Violins are some of the most beautiful instruments around and produce gorgeous sounds — which is why you’re so proud to play it. But that doesn’t mean there aren’t some unpleasant realities that go along with choosing that instrument. As a violinist, there a few things only you understand.
One of your hands is much more dexterous than the other.
The hand you use to finger the strings of your violin seems worlds more useful than your bowing hand. If you use your right hand on the strings, even when you’re not practicing or playing, your left hand can seem almost useless compared to the right.
Rosin gets everywhere.
There is no real explanation why, but rosin has this innate ability to get all over your case, hands…everywhere. And it’s not like the stuff is easy to clean up — every violinist knows how messy and sticky it can be.
You can never have long nails.
Forget all the beauty cute trends on Instagram — you’re a violinist. You are strictly limited to short, clean nails. Long nails don’t let you get nearly a good enough grip on the strings on the neck of your violin.
You’ve put your shoulder rest on backward all the time.
No matter how long you’ve been playing, you still put your shoulder rest on backward all the time. And every time, you’re surprised as if you didn’t get it wrong a few days prior. Oh well — it’s still funny!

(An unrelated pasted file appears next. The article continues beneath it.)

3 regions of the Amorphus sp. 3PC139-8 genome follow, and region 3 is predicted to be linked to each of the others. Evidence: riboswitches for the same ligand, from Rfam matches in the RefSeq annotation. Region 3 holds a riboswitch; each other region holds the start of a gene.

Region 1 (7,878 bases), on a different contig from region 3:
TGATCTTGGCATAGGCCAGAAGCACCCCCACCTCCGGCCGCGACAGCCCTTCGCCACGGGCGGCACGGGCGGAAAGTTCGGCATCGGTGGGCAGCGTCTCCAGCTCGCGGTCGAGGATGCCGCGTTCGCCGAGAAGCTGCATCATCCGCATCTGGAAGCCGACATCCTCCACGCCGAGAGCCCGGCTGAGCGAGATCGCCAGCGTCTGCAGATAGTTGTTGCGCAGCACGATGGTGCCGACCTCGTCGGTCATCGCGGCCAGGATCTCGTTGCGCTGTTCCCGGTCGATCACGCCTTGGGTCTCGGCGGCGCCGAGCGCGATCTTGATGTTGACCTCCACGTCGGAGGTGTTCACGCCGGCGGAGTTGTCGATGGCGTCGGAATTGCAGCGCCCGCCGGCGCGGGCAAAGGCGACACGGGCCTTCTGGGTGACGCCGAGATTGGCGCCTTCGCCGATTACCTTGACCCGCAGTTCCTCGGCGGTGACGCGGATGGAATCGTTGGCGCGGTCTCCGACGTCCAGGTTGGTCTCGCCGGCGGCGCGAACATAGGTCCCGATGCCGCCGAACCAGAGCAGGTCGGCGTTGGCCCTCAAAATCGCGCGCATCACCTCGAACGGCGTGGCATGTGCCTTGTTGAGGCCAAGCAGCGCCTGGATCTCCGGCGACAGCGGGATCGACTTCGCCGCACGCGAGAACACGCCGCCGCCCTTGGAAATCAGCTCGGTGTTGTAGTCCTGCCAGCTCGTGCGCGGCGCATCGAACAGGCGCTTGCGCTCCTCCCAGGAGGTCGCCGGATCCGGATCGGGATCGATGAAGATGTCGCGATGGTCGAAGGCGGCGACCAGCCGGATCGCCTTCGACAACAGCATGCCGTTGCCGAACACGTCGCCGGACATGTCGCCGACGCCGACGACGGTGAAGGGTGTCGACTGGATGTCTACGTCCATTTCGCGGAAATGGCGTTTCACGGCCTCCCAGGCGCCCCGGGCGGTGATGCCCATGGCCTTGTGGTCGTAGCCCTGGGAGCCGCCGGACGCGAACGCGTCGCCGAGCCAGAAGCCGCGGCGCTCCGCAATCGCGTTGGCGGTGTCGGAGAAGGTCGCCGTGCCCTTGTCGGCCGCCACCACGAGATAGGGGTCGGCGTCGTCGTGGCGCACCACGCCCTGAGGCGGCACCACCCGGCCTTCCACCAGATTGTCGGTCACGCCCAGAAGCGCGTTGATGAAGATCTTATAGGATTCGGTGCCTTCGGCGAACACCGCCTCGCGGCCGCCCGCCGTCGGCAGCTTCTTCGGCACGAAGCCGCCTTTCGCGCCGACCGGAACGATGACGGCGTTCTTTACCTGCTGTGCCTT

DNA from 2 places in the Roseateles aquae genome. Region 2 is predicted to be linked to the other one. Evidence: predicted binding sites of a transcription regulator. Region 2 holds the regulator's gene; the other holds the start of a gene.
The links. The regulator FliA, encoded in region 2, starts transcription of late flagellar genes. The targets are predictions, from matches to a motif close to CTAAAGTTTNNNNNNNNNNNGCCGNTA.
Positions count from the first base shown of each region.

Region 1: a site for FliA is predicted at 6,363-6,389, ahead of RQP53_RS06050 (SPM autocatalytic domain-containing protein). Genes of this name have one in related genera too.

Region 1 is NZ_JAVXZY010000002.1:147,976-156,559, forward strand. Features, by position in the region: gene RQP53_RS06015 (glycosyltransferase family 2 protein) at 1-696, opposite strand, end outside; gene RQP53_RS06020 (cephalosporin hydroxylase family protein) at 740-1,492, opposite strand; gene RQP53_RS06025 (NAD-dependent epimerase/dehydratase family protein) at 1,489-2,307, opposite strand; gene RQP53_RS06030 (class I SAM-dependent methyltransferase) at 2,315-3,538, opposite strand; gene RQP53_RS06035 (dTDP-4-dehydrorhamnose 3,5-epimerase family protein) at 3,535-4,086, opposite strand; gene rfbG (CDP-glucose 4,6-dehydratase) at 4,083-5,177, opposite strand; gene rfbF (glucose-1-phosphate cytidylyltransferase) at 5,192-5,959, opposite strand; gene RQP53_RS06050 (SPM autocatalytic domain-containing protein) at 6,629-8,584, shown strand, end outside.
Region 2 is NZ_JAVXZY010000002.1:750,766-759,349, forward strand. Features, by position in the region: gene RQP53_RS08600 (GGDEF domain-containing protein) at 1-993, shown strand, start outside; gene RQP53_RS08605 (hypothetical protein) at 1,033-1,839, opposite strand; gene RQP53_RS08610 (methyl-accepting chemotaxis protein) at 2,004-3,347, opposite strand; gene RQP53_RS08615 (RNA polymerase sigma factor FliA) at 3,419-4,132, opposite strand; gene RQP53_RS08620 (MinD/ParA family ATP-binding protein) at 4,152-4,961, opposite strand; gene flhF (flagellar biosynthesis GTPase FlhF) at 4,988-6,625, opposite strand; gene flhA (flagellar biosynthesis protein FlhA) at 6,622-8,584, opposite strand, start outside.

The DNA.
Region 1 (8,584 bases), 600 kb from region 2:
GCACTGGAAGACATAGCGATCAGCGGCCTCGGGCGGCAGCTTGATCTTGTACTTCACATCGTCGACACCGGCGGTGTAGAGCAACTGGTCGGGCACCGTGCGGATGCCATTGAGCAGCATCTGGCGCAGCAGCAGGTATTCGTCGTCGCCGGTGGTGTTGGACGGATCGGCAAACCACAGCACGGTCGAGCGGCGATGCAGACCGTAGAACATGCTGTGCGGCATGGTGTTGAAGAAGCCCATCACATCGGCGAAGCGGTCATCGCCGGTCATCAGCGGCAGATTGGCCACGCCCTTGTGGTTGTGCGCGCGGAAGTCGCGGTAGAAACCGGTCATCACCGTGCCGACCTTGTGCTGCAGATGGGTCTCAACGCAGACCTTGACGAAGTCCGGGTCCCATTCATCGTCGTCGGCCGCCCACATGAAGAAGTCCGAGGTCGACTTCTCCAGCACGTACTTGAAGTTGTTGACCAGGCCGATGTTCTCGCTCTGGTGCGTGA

Your violin is like your child, and you must protect it.
Any time your family member or friend asks if they can play your violin to “try it out,” you feel the instinct to protect your instrument. Who knows if they’ll mishandle the bow or scratch the wood?! If you do let other people play it, you watch them like a hawk to make sure they’re not hurting your violin.
“Orchestra face” is too real.
Since your chin sits on the shoulder rest, it’s pretty hard to smile when you’re playing, and you’re left with a stone-cold glare know as “orchestra face.” But it’s fine — if you’re wearing that face, it just means you’re super focused on playing.
Grace Music School offers the best violin lessons in the Old Bethpage and Centerport areas by presenting repertoire and technique with fun and innovative teaching methods. For more information or to schedule a lesson, call us at 631-239-6169 (Fort Salonga) or 631-470-9705 (Melville).